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SENSATIONAL REVELATION ! Study confirms simple way to improve life quality for everyone.

Updated on January 12, 2015

The Greatest Fear of the Ageing Populations

Life expectation figures for the UK now confirm a steep rise from those traditionally considered as the measure of man"s mortality. The biblical "3 SCORE YEARS AND TEN" has been confirmed by scientific and mathematical analisis as now being increased to an average 81 years here. In other words currently we can, all things being equal, look forward to 15% or more lifespan than those who went before us. Great news but "Quantity" is not the whole story. "Quality" matters just as much.

These factors pose highly significant ramifications for society and already we see that it is a double edged sword. Pressures increase directly as age expectation with regard, for example, to the areas of both Pensions and Health Care.

I have personal, right up to the minute experience of these problems as I am a Trustee for a Pension Fund and also was heavily involved in the care of my wife"s father who lived alone, at his own strongly independent choice, following the death of his wife in 2009 and who had, sadly developed dementia. Jack, as he was known to all, died in Hospital on the very morning he was to be discharged in March 2014, aged 91 years.

To visit the above two areas more closely, I will firstly refer to my working knowledge of current problems for Pension Schemes due to increased longer lifetimes of participants. We have all been told over the years of the need to put something by in our younger, earning days, to support us in later life. The vast majority do so by subscribing, during their working life to one or more Pension providing scheme. For most in the UK the Government funded National old age pension scheme with mandatory contributions made by PAYE, provides for the basics of life after working days are now concluded. The "normal" age for this was calculated as 65 for men and 60 for women but nowadays many work on beyond these ages. Personally, I worked fully till I was 70 and had I not had Cancer at that age, I have no doubt I would be still so doing to this very day. Even so, long before then I could have taken my Private Pension that, in association with an employer, I had taken out years ago to enable me, as we say, to have some jam on my bread and magarine during retirement years.

Now both public and private pensions as above were calculated on the basis that I would shuffle off this mortal coil around 70 years of age. Now approaching 75, I am somewhat of a drain on those pensions to say the least, and personally hope to be so for more than a few years to come. The public pension scheme now also has to contend with unemployment chasing down the amount paid in to swell the coffers at the very time more is needed to pay out to those living beyond the original expectations of the calculations. Difficult decisions must surely soon be made.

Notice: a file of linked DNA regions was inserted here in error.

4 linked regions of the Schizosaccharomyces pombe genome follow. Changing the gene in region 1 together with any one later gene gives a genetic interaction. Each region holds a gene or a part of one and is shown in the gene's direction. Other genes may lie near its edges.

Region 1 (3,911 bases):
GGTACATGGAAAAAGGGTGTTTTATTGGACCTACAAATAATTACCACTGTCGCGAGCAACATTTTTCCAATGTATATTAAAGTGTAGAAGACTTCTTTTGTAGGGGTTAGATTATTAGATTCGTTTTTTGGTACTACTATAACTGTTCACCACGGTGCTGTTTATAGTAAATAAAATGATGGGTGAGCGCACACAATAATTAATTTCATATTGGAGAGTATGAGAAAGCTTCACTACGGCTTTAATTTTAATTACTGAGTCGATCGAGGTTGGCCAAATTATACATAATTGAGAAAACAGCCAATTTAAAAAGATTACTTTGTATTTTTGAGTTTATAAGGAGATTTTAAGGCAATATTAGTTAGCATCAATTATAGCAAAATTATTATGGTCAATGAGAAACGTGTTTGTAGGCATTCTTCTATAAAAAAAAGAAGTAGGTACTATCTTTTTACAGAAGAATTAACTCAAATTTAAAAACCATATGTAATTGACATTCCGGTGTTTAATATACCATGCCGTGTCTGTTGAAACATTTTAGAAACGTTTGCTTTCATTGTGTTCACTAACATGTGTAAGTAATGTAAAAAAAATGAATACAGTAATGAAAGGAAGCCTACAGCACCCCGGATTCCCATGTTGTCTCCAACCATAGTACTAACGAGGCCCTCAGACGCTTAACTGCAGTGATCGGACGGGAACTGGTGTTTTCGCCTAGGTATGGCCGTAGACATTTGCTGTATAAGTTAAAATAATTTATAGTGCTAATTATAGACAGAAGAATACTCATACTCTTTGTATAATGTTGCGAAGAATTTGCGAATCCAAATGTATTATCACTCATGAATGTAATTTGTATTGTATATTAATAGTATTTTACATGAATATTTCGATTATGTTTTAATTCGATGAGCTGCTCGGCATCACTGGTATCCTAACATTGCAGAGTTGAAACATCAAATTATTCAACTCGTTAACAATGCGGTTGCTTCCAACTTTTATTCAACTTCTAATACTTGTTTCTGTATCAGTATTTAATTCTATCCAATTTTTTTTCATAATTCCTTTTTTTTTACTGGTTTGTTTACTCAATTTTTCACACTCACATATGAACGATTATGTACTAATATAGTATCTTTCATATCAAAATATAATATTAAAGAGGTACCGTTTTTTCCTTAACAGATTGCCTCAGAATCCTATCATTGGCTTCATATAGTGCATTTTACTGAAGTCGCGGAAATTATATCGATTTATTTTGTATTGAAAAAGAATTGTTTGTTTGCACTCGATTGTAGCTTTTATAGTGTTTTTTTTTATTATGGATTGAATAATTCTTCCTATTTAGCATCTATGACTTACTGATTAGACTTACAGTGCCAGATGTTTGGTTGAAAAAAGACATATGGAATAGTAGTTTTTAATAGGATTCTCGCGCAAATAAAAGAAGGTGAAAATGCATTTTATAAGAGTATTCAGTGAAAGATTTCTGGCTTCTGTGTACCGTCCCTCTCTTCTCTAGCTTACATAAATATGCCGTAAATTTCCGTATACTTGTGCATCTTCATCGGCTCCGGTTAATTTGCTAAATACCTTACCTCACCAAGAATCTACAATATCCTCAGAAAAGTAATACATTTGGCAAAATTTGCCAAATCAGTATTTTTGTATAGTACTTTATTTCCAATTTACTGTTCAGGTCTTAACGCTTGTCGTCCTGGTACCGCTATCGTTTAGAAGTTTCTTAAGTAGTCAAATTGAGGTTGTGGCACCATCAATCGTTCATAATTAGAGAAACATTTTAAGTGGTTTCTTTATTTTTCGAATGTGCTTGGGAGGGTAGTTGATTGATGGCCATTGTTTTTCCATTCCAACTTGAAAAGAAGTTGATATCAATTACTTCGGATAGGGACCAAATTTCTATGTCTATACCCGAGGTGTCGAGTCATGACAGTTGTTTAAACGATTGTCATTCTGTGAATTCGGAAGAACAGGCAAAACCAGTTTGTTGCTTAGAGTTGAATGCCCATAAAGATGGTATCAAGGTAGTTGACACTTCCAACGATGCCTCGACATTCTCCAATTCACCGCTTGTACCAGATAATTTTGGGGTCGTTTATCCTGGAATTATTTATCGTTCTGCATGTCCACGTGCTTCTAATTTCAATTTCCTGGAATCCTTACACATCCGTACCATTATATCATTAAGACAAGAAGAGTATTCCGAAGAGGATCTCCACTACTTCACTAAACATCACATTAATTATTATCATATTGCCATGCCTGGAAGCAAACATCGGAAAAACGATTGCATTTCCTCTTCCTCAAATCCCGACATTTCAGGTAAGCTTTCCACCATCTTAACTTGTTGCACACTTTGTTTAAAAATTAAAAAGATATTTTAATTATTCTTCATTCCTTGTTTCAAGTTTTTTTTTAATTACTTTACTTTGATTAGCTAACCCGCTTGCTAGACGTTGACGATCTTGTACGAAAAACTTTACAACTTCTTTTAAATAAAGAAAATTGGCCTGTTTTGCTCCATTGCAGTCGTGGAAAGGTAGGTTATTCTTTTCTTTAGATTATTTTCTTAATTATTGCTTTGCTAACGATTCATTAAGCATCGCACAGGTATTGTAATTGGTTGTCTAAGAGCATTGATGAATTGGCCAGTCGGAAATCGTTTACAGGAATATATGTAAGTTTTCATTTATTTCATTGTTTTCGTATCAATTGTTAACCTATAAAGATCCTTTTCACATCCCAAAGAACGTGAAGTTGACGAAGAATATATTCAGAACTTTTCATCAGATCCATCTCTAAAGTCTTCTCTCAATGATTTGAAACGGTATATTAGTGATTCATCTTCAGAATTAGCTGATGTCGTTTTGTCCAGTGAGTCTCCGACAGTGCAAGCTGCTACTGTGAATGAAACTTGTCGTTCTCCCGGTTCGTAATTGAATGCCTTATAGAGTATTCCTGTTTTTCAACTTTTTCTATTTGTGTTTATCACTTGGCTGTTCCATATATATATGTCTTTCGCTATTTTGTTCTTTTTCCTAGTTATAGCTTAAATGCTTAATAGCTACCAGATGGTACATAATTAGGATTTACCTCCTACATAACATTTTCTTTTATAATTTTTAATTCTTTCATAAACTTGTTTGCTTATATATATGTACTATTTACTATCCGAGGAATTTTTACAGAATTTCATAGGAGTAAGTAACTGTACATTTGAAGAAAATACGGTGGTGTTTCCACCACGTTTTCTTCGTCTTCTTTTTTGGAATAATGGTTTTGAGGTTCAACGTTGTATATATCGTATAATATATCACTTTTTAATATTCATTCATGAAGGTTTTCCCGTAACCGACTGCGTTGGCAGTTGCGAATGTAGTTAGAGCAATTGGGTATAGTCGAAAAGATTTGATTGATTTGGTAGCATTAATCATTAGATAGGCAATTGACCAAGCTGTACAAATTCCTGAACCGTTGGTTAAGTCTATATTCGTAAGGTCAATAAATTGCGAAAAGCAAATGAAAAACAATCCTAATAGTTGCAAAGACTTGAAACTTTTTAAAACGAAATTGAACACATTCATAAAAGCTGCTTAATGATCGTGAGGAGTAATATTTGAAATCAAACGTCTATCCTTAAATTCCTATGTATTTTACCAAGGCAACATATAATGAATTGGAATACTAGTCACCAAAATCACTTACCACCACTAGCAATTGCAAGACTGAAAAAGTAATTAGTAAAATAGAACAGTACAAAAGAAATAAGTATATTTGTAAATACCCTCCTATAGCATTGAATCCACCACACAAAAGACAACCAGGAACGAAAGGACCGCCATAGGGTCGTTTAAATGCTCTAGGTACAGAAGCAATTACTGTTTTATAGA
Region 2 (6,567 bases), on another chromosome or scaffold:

In the private sector, Trustees face similar problems and the sums invested by them to provide growth of the pot available to pay out those eligible are at the mercy of the Stock Market, which at this time, is extremly volatile, making accurate forecasting virtually impossible whatever Investment Fund Managers may seek to tell us. Thus, longer life poses acute financial problems and these will surely escalate as Medical Reseach marches boldly on to secure more and better treatments and cures to extend lifetimes ever longer.


However, that is not the full story, as sadly ,my father in law"s story shows. An active man who, even in his middle and late 80"s provided superb care at home for his wife, Valerie until her death at 85 years of age, he hated Hospitals and often joked "they are full of sick people".. Sadly, Valerie contracted her dementia in her early 80"s following a stroke, which increased steadily until her death despite her husband and twin daughters loving care.

Following her death in 2009, and relieved of the burden he had so excellently taken on, Jack seemed, for a short time to strengthen but gradually he also, began to display dementia symptoms. Eventually, the family secured him a place in an excellent care home close by and though clearly deepening the dementia, he remained stoic and cheerful until he suffered a fall in the home on his way to the dining room and fractured his shoulder, requiring him to be hospitalised for 3 weeks. His dementia was ravaging but he struggled on and eventually was given the all-clear to return home to the care of his daughters and the Community Carers who came 3 times daily to ensure he was safe, secure, fed and watered.

However, dressed and awaiting transport to home that vey morning, he died in the chair by his bed. The Hospital authorities could provide no specific reason for this. A nurse saw him in the room ready and raring to go home but when she looked in again just 10 minutes later he was gone from this life. Aged 91 and with dementia escalating one finds confused messages about it. Certainly knowing him, he was very independent and would not have thanked anyone for prolonging his dementia, yet at the sametime ,human life is sacred is it not?

Jack, like everyone I suspect, would have liked to live forever, but not with ever decreasing dementia taking away his independence, his confidence, and ultimately his dignity. These factors were things dear to him, and I believe, to all of us and to lose them has to be the greatest, if often unspoken, fear we all have lurking in the dark recesses of our minds.